An association betweeen gastroesophageal reflux and asthma has been postulated though the pathophysiology underlying the association has been difficult to investigate. Two theories have been proposed: aspiration of refluxed gastric contents and neurogenic reflux bronchoconstriction stimulated by esophageal exposure to acid. The present study was done to study the effect of distal esophageal acid infusion on PEFR as previous similar studies have produced inconsistent results.
Thirty adult asthmatics meeting the criteria of the American Thoracic Society were selected. Ambulatory 24-hour esophageal pH monitoring was done to detect GER in the selected group. Patients with significant GER underwent a modified Bernstein test with distal esophageal infusion of 0.1 N hydrochloric acid and PEFR measurement. The primary outcome measurement was peak expiratory flow rate.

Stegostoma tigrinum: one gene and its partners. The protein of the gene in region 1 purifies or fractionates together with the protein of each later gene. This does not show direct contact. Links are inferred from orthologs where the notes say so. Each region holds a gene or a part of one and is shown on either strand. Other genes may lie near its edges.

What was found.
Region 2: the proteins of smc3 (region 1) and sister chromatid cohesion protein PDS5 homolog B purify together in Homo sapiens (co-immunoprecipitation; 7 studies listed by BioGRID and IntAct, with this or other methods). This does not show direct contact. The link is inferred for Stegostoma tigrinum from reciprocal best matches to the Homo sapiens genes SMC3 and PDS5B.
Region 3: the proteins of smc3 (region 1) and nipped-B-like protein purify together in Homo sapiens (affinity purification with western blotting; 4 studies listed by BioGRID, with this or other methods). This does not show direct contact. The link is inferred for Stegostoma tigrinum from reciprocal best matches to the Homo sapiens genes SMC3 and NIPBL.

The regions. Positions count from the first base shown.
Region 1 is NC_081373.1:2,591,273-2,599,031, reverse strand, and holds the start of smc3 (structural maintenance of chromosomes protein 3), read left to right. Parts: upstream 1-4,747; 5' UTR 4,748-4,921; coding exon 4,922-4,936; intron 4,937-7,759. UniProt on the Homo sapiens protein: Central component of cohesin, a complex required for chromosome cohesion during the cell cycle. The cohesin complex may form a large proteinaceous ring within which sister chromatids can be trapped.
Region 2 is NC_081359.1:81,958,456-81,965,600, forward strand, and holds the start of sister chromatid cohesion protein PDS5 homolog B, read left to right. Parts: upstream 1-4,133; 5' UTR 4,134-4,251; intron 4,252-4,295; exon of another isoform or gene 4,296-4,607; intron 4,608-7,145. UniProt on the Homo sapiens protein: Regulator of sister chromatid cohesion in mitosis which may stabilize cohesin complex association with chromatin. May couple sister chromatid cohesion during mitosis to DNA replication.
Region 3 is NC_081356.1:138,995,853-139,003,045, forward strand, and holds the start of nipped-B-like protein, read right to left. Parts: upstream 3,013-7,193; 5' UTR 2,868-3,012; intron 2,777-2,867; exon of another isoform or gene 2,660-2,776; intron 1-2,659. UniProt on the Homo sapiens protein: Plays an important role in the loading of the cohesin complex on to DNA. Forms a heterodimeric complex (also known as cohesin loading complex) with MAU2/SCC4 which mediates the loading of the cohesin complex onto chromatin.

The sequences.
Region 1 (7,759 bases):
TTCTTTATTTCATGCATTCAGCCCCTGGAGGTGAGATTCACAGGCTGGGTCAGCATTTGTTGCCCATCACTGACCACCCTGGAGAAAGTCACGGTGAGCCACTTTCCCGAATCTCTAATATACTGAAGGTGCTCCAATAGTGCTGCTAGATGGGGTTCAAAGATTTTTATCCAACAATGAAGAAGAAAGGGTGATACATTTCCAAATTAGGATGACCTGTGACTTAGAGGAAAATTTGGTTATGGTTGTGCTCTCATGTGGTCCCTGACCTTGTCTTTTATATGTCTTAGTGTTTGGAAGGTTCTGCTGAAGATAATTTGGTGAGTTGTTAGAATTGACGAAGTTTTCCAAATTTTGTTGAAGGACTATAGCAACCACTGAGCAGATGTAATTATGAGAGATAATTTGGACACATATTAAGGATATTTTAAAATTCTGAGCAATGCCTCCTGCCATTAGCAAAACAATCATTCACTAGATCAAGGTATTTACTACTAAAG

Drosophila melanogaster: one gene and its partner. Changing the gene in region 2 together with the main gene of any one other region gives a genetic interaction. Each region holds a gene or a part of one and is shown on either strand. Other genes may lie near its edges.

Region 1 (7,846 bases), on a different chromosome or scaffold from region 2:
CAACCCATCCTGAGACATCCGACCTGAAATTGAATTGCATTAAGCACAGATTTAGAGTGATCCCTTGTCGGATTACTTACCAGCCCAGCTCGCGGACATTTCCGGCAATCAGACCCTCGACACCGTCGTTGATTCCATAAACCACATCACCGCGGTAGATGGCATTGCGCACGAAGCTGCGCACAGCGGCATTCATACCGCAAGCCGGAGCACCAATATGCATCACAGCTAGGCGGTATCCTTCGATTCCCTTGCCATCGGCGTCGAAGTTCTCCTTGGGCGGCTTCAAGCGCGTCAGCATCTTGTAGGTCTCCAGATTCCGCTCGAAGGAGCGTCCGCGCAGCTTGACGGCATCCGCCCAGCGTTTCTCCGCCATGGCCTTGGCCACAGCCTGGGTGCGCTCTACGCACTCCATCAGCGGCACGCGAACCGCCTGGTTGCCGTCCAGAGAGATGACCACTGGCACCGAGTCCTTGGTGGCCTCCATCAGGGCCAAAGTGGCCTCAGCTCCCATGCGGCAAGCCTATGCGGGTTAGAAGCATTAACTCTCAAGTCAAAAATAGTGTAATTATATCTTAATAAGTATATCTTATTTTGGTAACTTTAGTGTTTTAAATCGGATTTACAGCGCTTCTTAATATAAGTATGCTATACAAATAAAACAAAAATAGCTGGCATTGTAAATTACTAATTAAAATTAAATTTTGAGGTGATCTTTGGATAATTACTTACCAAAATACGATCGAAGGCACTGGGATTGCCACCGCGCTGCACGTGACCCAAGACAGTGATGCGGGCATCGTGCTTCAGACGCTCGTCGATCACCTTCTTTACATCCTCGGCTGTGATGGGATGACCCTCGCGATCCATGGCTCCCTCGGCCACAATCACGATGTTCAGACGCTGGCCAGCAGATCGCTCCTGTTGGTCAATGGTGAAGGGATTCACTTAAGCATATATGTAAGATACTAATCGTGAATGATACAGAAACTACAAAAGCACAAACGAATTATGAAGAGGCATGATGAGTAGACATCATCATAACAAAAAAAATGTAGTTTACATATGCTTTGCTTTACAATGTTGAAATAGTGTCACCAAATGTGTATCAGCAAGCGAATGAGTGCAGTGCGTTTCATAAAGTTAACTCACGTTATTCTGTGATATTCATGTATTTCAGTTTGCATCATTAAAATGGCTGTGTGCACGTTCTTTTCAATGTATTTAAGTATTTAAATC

The study population consisted of 18 (60%) females and 12 (40%) males. The mean age of the study group was 33.33 years (range 16-77). The mean duration of asthma was 2.64 years (range 9 months to 10 years). Twenty one patients (70 %) were found to have significant GER. The mean PEFR on initial saline infusion showed 20.7% reduction on intraesophageal acid infusion (175.23 ± 64.23 L/min to 138.93 ±57.03 L/min, p<0.001).
Low distal esophageal pH decreases PEFR by causing bronchoconstriction. This supports the hypothesis of neurogenic reflux bronchoconstriction due to stimulation of vagal receptors in the distal esophagus by acid.
Gastroesophageal reflux may contribute to exacerbations of asthma in some patients. Physicians should identify and treat GER in these patients. This may help in better asthma control, reduced dosages of antiasthma medications and higher quality of life in these patients.
B. Sharma, None.